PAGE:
"This has to be the album against which every rock album that followed should be measured": Led Zeppelin attain peak Led Zeppelin status on Led Zeppelin IV

Of all their records, Led Zeppelin’s fourth album, released in late 1971, remains their most admired work

Led Zeppelin IV cover art
(Image: © Atlantic Records)

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Led Zeppelin: Led Zeppelin IV

Led Zeppelin IV cover art

(Image credit: Atlantic Records)

Black Dog
Rock And Roll
The Battle Of Evermore (featuring Sandy Denny)
Stairway To Heaven
Misty Mountain Hop
Four Sticks
Going To California
When The Levee Breaks

Of all their records, Led Zeppelin’s fourth album, released in late 1971, remains their most admired work. From Jimmy Page’s unimpeachable riffs, through John Paul Jones musical invention and Robert Plant’s clarity of vocal to that titanic John Bonham drum sound, IV still emits a freshness that belies its age.

Black Dog’s machismo, Rock ‘N’ Roll’s Bonham-propelled brutality, Plant’s honeyed, evocative Sandy Denny-complemented vocal on The Battle Of EvermoreStairway To Heaven’s mainstream-slaying production and dynamism and that’s just side one. After defining metal and folk-rock, IV’s encore was to unwittingly provide hip-hop with When The Levee Breaks, source of its ultimate breakbeat.

The epithet ‘tight but loose’ has always accurately described the band’s aesthetic. Squeaks, scrapes and microphone bleed were not errors to be corrected in Page’s production ethos, but rather characterful and inherent ingredients of the feel. That, and the world’s biggest fuck-off drum sound ever committed to tape. 

Much has been written on the technicalities of this recording – basically two microphones hung above Bonham’s kit set up in a three-storey-high hall – and it’s not too much of a stretch to venture that Headley Grange, where IV was recorded, is the fifth member here. This ambience positively saturates the none-more-familiar finger-picked figure that introduces Stairway, the band’s finest recorded moment, near enough adding delay, such is the size of the reverb.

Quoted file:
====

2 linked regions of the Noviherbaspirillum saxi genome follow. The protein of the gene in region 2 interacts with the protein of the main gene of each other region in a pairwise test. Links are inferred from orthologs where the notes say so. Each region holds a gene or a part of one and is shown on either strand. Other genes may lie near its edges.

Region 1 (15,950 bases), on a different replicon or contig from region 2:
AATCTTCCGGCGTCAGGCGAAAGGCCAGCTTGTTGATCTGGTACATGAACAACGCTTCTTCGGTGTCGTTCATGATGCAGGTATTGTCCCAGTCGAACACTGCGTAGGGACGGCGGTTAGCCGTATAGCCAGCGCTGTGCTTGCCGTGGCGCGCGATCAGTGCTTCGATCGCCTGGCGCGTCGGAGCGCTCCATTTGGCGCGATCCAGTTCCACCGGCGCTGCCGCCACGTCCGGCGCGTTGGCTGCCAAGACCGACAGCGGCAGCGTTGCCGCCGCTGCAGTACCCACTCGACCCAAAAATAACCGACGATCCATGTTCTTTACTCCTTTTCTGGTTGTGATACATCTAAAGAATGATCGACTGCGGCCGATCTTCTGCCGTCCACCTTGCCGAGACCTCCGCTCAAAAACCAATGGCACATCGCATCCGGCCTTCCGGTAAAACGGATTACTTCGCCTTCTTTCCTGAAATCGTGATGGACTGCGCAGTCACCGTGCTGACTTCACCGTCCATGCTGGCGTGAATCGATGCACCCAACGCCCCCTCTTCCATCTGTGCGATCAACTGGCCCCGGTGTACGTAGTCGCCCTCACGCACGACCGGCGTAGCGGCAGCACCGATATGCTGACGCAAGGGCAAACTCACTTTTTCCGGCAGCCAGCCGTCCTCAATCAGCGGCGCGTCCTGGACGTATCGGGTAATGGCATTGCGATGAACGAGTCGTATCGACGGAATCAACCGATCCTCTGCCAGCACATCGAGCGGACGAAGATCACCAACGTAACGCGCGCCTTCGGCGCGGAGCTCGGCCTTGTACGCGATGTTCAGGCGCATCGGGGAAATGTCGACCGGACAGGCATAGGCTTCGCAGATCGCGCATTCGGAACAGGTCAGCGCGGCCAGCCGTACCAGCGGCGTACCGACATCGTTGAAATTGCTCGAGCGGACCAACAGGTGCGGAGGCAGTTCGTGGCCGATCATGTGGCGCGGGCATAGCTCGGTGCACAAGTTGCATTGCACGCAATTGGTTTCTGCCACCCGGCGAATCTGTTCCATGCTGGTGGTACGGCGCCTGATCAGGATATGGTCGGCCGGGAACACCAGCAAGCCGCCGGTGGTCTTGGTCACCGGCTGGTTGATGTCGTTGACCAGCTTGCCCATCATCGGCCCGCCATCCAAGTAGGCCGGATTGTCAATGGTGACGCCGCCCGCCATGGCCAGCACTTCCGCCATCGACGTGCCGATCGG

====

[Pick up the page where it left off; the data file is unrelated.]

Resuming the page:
It’s been both loved and loathed in equal measures, but nowhere is Page’s supreme understanding of rock dynamics better illustrated than on Stairway, with a song that teases and caresses and then climaxes with nothing less than the world’s greatest ever guitar solo.

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Other albums released in November 1971

  • Hooteroll? - Howard Wales and Jerry Garcia
  • Barclay James Harvest and Other Short Stories - Barclay James Harvest
  • Madman Across the Water - Elton John
  • The Low Spark Of High Heeled Boys - Traffic
  • Nursery Cryme - Genesis
  • Farther Along - The Byrds
  • Gonna Take a Miracle - Laura Nyro
  • A Nod Is As Good As a Wink... to a Blind Horse - Faces
  • There's a Riot Goin' On - Sly & the Family Stone
  • Muswell Hillbillies - The Kinks
  • Fragile - Yes
  • Funny How Sweet Co-Co Can Be - Sweet
  • Killer - Alice Cooper
  • Deuce - Rory Gallagher
  • Anticipation - Carly Simon
  • "Babbacombe" Lee - Fairport Convention
  • Bless the Weather - John Martyn
  • Bonnie Raitt - Bonnie Raitt
  • Brain Capers - Mott the Hoople
  • Choice Quality Stuff/Anytime - It's a Beautiful Day
  • Do You Like It Here Now, Are You Settling In? - Man
  • Dog Of Two Head - Status Quo
  • E Pluribus Funk - Grand Funk Railroad
  • Flowers of Evil - Mountain
  • For Ladies Only - Steppenwolf
  • Good and Dusty - The Youngbloods
  • Lost in the Ozone - Commander Cody and His Lost Planet Airmen
  • Nazareth - Nazareth
  • Nilsson Schmilsson - Harry Nilsson
  • Performance Rockin' the Fillmore - Humble Pie
  • Pictures at an Exhibition - Emerson, Lake & Palmer
  • Quicksilver - Quicksilver Messenger Service
  • Sanctuary - Dion
  • Sunfighter - Paul Kantner and Grace Slick
  • There's Gotta Be a Change - Albert Collins
  • Whatevershebringswesing - Kevin Ayers
  • Year of Sunday - Seals and Crofts


What they said...

"Led Zeppelin – a band never particularly known for its tendency to understate matters – has produced an album which is remarkable for its low-keyed and tasteful subtlety. The march of the dinosaurs that broke the ground for their first epic release has apparently vanished, taking along with it the splattering electronics of their second effort and the leaden acoustic moves that seemed to weigh down their third." (Rolling Stone)

"With immaculate playing (multi-instrumentalist John Paul Jones’ contributions are not to be underestimated, either), a mystically obscure sleeve, and a remarkable range of tunes, Led Zeppelin IV, is still, for many, the best example of the group’s craft. Robert Plant thinks so himself. He has been quoted saying, simply: "the Fourth Album, that's it." (BBC)

"Going to California is the group's best folk song, and the rockers are endlessly inventive, whether it's the complex, multi-layered Black Dog, the pounding hippie satire Misty Mountain Hop, or the funky riffs of Four Sticks. But the closer, When the Levee Breaks, is the one song truly equal to Stairway, helping give IV the feeling of an epic. An apocalyptic slice of urban blues, When the Levee Breaks is as forceful and frightening as Zeppelin ever got, and its seismic rhythms and layered dynamics illustrate why none of their imitators could ever equal them. (AllMusic)